Occasionally you spot a penny on the ground and you automatically stop and pick it up. At least I still do. Maybe it’s because we like to think of ourselves as thrifty. Maybe we think it will bring us good luck or perhaps we just believe that money deserves our respect. A penny saved is a penny earned and all that. But then again if we are so thrifty how come we spend so much of our time buying more and more stuff we don’t need and can hardly afford? I decided that I needed to look further into the custom of throwing money away in Nicaragua. Maybe there was some arcane cultural truth at its core that I was missing.

First, I dumped all the small coins that I had tossed into a drawer over the last few years and sorted them into piles by denomination. It looked like a fair bit of money to me but after I had stacked them like a high-roller with an impressive cache of poker chips I discovered that it was only forty-two cordobas, not even enough to buy lunch at my local comedor. I was disappointed but it was hardly enough to get me to start throwing the money away as an alternative.

A few days later I nearly collided with a teenager on the street. He had just stepped out of a small store with a bottle of soda and as he crossed the street directly in front of me he hurled a coin onto the ground with obvious disgust and continued on his way. It was the first time I had actually caught someone in the act. He didn’t strike me as someone who had disposable income and I shied away from picking up the coin for some reason. Later the same morning I retraced my steps on the way home and looked for the coin that he had thrown away. It was still lying in the street. I wondered how many people would walk past it before someone thought to pick it up and give it a new home. I also realized that I was no closer to unraveling this latest mystery so the following morning I started to conduct an experiment.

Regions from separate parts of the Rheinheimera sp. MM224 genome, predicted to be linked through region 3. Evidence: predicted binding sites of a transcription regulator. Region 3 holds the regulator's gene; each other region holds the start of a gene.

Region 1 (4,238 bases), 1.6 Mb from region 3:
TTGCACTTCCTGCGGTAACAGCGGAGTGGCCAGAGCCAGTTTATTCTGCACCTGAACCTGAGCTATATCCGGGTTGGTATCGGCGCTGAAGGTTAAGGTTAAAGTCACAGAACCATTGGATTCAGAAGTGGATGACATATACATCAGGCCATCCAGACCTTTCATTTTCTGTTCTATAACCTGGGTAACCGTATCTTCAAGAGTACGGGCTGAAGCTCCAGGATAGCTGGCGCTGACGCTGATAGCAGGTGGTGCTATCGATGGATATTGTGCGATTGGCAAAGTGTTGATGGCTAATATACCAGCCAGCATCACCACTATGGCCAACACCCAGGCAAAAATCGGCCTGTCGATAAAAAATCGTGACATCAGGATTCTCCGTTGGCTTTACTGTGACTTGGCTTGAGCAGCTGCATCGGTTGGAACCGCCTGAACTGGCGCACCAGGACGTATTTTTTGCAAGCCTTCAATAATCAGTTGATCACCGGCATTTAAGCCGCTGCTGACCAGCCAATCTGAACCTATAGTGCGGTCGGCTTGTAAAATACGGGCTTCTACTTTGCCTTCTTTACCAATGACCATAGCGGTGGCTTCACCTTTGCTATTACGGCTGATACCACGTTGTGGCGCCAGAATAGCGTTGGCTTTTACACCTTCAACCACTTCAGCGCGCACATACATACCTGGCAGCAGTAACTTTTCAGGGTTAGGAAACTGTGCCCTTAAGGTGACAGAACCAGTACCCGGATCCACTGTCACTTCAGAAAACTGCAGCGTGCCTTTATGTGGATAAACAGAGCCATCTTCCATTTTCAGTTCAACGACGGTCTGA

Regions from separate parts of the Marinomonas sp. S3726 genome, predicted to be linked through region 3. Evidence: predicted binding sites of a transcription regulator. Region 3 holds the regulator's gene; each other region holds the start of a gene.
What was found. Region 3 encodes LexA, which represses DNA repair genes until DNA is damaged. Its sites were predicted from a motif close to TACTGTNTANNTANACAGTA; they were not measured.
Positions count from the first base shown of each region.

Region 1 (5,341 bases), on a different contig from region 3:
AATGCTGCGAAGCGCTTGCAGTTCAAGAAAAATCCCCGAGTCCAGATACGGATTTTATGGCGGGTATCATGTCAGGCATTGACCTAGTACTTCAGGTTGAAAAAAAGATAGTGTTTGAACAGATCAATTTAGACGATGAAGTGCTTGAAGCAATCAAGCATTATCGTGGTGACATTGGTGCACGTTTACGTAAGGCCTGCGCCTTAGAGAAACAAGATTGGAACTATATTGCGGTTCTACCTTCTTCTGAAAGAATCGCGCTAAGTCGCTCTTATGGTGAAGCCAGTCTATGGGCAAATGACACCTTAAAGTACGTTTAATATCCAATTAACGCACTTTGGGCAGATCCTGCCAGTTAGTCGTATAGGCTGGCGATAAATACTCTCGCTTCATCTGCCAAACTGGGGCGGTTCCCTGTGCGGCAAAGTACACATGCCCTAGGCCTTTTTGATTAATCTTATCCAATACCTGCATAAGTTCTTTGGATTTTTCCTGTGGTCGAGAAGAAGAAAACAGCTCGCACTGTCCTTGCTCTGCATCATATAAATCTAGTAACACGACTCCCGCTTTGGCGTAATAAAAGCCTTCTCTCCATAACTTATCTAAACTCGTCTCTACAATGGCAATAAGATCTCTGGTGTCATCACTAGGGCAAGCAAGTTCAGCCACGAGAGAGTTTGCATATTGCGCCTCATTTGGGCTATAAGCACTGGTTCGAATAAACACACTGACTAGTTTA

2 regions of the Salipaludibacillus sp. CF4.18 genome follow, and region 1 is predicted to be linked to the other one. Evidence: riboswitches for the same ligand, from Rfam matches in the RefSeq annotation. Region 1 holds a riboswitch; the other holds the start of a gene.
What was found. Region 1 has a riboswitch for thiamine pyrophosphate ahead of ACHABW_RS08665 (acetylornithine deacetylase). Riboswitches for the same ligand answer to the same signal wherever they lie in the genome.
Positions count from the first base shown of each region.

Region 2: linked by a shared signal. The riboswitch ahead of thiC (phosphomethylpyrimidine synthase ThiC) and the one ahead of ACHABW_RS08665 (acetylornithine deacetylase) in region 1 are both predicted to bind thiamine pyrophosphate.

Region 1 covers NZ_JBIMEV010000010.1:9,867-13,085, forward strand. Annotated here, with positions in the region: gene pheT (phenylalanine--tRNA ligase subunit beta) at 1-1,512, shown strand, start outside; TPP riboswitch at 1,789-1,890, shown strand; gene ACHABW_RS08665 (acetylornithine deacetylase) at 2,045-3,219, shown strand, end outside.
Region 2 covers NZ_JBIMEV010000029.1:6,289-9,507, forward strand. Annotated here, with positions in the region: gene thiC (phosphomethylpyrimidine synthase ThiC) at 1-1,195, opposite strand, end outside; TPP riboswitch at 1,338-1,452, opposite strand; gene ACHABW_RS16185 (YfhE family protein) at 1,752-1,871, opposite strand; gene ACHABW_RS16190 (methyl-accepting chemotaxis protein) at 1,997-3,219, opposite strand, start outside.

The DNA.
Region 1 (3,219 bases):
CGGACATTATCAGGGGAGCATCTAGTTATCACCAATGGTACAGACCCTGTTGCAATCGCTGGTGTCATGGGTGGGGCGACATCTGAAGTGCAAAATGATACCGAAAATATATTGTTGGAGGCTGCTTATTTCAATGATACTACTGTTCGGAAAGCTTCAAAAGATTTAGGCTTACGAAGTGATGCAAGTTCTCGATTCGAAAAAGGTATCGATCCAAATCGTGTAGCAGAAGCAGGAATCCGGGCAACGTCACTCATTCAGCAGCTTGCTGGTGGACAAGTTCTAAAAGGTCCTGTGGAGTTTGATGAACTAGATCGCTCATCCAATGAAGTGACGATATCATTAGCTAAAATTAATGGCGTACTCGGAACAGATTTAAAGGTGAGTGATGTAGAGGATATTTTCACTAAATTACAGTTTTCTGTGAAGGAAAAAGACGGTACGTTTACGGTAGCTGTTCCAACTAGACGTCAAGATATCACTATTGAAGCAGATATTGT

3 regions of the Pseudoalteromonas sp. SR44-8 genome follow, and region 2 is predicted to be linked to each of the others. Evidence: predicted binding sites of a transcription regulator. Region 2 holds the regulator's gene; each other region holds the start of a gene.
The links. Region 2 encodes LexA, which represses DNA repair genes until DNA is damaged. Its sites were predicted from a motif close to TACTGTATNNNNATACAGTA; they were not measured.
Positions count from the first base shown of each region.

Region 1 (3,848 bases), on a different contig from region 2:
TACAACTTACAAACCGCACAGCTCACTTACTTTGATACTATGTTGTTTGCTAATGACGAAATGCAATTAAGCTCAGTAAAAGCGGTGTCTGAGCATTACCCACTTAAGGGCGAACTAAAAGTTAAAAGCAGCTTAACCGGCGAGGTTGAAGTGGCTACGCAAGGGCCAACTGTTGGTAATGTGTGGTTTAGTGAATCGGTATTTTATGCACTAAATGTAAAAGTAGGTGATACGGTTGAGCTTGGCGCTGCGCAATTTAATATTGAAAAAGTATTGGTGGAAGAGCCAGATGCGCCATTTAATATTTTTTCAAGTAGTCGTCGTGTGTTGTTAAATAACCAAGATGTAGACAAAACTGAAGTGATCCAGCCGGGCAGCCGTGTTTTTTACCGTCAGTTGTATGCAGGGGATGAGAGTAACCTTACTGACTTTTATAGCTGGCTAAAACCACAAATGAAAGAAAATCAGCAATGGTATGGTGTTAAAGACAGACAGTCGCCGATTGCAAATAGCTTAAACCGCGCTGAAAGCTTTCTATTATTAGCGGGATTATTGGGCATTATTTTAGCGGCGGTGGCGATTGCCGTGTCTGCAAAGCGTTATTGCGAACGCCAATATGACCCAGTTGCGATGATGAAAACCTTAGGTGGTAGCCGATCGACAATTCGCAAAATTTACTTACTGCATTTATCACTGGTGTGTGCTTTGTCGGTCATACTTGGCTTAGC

Whenever I left my house I scattered a few coins, 10, 25 and even a few 50 centavo pieces on the sidewalk in front of my door. After a few days I raised the ante and started to add a few more. I soon discovered that even groups of coins lying in plain sight on the sidewalk might remain for as long as several days before eventually disappearing. In a final effort to unlock the mystery of free money in Nicaragua, I scattered a small handful of coins around the plastic trash bag in front of my house. The garbage collectors were only a half a block away and closing fast. They came and went. The coins remained on the sidewalk undisturbed. All I could do was scratch my head and wonder if it might just be the open-air, Nicaraguan equivalent of ‘Leave a Penny-Take a Penny’.

Several days went by before the coins I had liberally sprinkled on the sidewalk finally disappeared and I guess I was relieved that somebody had finally taken the money I had thrown away even if I was no closer to an explanation. In a way I felt vindicated. Some poor soul had taken notice of them and taken every last coin.

That same afternoon my next door neighbor stopped by to borrow a ladder and I told him about my little experiment concerning money tossed on the street. It turned out that he wasn’t able to shed any light on this strange practice in Nicaragua which he had noticed too. He thanked me for loaning him the ladder but as he turned to leave he hesitated. He admitted that he had been picking up the coins. It figures; he’s Canadian.

 

About Robert Skydell
Robert Skydell

Robert Skydell divides his time equally between Nicaragua and the U.S. He writes about perplexing cultural issues he comes across in both countries.